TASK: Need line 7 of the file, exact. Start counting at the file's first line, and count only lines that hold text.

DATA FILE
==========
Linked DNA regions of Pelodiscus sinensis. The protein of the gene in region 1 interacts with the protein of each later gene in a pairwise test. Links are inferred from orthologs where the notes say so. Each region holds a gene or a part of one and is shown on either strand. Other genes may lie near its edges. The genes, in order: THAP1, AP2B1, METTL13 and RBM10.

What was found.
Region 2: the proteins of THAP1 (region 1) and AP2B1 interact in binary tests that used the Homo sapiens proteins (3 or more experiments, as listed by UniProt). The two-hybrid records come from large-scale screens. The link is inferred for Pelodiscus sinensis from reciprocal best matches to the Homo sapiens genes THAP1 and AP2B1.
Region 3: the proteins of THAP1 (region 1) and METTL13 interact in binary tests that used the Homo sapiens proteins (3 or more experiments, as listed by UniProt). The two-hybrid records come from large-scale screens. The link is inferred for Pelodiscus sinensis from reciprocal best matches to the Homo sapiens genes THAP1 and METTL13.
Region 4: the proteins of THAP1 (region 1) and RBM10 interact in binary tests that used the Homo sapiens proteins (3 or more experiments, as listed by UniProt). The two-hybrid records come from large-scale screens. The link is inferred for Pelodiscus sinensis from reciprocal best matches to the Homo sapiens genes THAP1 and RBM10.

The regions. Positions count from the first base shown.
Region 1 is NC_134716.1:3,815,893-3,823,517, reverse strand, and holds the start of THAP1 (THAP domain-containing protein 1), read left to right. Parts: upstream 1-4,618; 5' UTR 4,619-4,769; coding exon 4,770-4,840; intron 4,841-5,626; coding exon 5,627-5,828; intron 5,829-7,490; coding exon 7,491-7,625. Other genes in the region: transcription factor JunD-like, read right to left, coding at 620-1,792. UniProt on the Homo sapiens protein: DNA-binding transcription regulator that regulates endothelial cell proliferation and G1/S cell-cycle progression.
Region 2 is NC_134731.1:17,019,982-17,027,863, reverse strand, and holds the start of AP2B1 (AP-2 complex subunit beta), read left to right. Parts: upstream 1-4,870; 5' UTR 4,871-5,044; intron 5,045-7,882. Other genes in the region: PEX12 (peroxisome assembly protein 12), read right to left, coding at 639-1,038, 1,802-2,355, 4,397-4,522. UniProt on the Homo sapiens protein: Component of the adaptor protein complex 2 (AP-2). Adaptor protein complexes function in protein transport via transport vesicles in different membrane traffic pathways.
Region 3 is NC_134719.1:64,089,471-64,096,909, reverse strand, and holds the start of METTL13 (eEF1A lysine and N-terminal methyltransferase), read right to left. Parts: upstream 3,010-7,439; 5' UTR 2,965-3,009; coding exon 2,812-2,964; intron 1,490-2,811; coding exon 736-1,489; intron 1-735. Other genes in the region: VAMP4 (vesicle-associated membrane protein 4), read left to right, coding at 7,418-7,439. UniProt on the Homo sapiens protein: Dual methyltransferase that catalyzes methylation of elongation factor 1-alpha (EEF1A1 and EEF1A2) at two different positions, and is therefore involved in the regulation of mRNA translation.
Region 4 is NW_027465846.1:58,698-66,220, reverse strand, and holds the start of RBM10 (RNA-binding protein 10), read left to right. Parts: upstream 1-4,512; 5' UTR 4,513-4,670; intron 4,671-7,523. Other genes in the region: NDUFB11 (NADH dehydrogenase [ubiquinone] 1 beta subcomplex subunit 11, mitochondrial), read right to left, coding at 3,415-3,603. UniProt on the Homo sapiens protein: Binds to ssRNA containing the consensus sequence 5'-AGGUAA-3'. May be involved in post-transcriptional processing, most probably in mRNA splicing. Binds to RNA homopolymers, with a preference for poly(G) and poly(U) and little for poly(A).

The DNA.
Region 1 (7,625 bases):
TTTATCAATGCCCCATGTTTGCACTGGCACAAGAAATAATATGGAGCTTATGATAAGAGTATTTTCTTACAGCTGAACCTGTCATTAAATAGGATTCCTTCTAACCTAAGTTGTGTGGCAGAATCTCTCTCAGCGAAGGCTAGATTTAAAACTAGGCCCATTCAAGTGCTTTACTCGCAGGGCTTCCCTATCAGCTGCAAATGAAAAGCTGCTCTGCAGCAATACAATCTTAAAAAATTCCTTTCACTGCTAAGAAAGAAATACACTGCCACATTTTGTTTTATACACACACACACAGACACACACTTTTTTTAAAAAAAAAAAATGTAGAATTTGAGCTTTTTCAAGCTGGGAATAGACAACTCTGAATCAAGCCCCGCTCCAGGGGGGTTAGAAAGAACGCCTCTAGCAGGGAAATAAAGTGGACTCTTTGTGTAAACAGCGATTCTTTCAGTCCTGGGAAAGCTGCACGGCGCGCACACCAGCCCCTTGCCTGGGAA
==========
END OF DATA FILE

Region 1 is NC_134716.1:3,815,893-3,823,517, reverse strand, and holds the start of THAP1 (THAP domain-containing protein 1), read left to right. Parts: upstream 1-4,618; 5' UTR 4,619-4,769; coding exon 4,770-4,840; intron 4,841-5,626; coding exon 5,627-5,828; intron 5,829-7,490; coding exon 7,491-7,625. Other genes in the region: transcription factor JunD-like, read right to left, coding at 620-1,792. UniProt on the Homo sapiens protein: DNA-binding transcription regulator that regulates endothelial cell proliferation and G1/S cell-cycle progression.